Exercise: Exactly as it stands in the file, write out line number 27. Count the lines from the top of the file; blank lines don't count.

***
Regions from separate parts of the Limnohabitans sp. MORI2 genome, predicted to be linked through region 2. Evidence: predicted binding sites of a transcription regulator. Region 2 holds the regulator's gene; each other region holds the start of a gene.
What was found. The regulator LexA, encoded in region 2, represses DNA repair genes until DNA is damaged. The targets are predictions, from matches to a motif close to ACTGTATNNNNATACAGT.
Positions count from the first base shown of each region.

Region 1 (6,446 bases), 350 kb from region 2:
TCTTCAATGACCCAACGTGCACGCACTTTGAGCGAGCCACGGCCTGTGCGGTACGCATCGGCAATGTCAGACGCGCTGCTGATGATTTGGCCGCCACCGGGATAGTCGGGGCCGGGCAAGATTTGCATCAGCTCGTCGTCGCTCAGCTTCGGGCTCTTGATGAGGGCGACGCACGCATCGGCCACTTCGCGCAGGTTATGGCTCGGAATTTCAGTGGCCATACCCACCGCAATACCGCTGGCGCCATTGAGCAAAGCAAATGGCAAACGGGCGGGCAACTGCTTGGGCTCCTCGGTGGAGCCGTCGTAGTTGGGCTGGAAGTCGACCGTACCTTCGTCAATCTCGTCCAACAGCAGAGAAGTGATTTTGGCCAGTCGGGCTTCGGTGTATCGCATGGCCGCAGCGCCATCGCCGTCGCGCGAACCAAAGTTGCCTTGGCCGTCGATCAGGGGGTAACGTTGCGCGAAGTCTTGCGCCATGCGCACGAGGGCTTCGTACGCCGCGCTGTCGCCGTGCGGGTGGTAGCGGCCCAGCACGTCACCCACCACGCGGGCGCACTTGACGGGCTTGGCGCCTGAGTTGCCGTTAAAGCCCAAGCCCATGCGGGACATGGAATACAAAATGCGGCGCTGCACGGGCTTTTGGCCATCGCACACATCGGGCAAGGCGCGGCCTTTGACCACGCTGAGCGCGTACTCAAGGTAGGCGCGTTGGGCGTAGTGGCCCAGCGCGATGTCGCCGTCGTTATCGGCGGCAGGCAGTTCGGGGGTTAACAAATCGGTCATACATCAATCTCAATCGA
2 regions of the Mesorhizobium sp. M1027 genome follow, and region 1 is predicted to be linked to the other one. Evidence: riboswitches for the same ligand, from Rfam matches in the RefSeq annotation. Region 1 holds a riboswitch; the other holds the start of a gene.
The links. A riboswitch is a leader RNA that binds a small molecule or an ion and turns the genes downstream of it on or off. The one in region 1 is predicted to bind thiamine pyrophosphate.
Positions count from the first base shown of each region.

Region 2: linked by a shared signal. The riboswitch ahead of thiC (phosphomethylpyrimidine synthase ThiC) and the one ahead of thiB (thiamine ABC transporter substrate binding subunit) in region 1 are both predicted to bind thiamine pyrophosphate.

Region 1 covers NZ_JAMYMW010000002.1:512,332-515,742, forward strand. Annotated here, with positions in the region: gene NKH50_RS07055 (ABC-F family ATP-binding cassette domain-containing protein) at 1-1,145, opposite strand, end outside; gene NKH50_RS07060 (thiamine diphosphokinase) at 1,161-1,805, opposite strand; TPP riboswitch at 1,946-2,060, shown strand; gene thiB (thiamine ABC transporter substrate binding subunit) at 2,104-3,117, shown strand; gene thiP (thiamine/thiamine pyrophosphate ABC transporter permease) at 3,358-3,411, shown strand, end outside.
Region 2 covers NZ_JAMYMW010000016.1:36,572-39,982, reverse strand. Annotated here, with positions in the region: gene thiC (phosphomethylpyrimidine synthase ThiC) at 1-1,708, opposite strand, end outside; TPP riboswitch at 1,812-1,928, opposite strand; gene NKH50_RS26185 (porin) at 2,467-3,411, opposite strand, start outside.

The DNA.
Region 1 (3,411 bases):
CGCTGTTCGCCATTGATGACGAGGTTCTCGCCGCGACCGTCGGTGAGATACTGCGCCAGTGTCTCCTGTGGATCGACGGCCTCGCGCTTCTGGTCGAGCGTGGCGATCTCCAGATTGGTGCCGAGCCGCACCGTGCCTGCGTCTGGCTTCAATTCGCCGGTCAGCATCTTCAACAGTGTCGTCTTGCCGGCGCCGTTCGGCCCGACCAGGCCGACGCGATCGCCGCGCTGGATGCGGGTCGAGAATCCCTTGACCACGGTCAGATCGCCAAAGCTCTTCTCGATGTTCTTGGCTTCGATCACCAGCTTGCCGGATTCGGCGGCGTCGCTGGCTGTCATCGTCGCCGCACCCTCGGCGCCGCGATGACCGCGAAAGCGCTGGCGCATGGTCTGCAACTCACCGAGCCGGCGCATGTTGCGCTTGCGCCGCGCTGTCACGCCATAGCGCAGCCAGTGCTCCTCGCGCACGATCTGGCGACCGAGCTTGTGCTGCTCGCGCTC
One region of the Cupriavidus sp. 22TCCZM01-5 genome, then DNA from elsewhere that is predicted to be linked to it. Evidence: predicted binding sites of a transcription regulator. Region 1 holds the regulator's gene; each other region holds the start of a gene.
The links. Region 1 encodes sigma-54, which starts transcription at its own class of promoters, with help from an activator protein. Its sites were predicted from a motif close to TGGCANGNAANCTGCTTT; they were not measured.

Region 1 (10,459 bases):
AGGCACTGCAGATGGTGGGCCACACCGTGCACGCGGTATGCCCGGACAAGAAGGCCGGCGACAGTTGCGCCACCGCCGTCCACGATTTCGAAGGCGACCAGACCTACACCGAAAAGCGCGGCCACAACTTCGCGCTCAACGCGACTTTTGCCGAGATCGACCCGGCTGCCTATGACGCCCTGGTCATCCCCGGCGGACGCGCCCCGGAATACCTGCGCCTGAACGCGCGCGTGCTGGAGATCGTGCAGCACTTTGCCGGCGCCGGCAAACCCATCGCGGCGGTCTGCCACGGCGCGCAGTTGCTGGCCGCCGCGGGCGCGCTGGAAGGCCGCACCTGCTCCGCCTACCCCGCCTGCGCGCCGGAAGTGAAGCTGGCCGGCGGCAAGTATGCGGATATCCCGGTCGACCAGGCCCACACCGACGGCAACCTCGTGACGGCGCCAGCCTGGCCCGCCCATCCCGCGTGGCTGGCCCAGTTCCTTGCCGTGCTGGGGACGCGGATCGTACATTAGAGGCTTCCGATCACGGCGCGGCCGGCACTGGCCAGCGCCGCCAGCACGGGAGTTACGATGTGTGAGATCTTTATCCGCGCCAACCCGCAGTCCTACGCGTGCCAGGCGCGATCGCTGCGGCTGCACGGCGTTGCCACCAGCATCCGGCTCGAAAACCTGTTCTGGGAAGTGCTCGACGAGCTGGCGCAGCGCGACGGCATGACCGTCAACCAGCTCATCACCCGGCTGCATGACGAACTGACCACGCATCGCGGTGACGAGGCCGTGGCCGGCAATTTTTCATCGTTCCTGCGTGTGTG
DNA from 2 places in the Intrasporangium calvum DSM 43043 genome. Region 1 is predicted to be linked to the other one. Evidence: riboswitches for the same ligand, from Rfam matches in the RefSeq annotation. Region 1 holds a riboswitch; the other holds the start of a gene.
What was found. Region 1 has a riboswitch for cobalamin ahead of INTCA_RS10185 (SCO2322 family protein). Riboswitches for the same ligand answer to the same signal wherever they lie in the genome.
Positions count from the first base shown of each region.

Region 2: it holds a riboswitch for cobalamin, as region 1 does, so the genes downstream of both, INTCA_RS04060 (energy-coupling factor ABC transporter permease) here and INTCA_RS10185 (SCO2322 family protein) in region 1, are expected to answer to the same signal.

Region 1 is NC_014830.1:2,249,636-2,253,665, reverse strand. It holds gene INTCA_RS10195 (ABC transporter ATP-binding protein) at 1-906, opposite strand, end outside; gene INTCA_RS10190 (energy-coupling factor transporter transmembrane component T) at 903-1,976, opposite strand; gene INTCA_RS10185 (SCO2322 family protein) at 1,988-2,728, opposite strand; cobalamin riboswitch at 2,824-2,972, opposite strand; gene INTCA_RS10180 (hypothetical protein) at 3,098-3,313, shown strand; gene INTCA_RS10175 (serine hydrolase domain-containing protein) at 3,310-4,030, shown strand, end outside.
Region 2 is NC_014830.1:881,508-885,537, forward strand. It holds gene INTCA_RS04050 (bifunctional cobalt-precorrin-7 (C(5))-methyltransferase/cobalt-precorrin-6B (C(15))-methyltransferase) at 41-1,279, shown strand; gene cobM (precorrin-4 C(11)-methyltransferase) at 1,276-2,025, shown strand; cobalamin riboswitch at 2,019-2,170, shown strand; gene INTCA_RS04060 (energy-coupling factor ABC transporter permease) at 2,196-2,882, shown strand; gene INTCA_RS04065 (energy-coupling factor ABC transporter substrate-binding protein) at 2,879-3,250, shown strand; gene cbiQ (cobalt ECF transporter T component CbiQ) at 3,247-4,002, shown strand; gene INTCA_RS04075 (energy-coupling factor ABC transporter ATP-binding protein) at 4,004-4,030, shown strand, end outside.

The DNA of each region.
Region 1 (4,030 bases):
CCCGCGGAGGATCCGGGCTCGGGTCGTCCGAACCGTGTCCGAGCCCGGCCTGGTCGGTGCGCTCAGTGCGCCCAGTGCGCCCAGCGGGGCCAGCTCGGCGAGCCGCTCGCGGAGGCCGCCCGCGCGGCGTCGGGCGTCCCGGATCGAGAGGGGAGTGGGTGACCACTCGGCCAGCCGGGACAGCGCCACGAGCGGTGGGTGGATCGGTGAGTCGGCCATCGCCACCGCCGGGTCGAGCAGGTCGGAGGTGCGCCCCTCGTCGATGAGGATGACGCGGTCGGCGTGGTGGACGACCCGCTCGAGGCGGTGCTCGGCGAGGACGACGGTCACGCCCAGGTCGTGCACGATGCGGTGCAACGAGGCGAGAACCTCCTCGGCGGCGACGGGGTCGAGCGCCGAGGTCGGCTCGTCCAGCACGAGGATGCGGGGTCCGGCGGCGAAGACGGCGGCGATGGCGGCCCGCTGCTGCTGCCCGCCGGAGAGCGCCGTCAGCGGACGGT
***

CCCGCGGAGGATCCGGGCTCGGGTCGTCCGAACCGTGTCCGAGCCCGGCCTGGTCGGTGCGCTCAGTGCGCCCAGTGCGCCCAGCGGGGCCAGCTCGGCGAGCCGCTCGCGGAGGCCGCCCGCGCGGCGTCGGGCGTCCCGGATCGAGAGGGGAGTGGGTGACCACTCGGCCAGCCGGGACAGCGCCACGAGCGGTGGGTGGATCGGTGAGTCGGCCATCGCCACCGCCGGGTCGAGCAGGTCGGAGGTGCGCCCCTCGTCGATGAGGATGACGCGGTCGGCGTGGTGGACGACCCGCTCGAGGCGGTGCTCGGCGAGGACGACGGTCACGCCCAGGTCGTGCACGATGCGGTGCAACGAGGCGAGAACCTCCTCGGCGGCGACGGGGTCGAGCGCCGAGGTCGGCTCGTCCAGCACGAGGATGCGGGGTCCGGCGGCGAAGACGGCGGCGATGGCGGCCCGCTGCTGCTGCCCGCCGGAGAGCGCCGTCAGCGGACGGT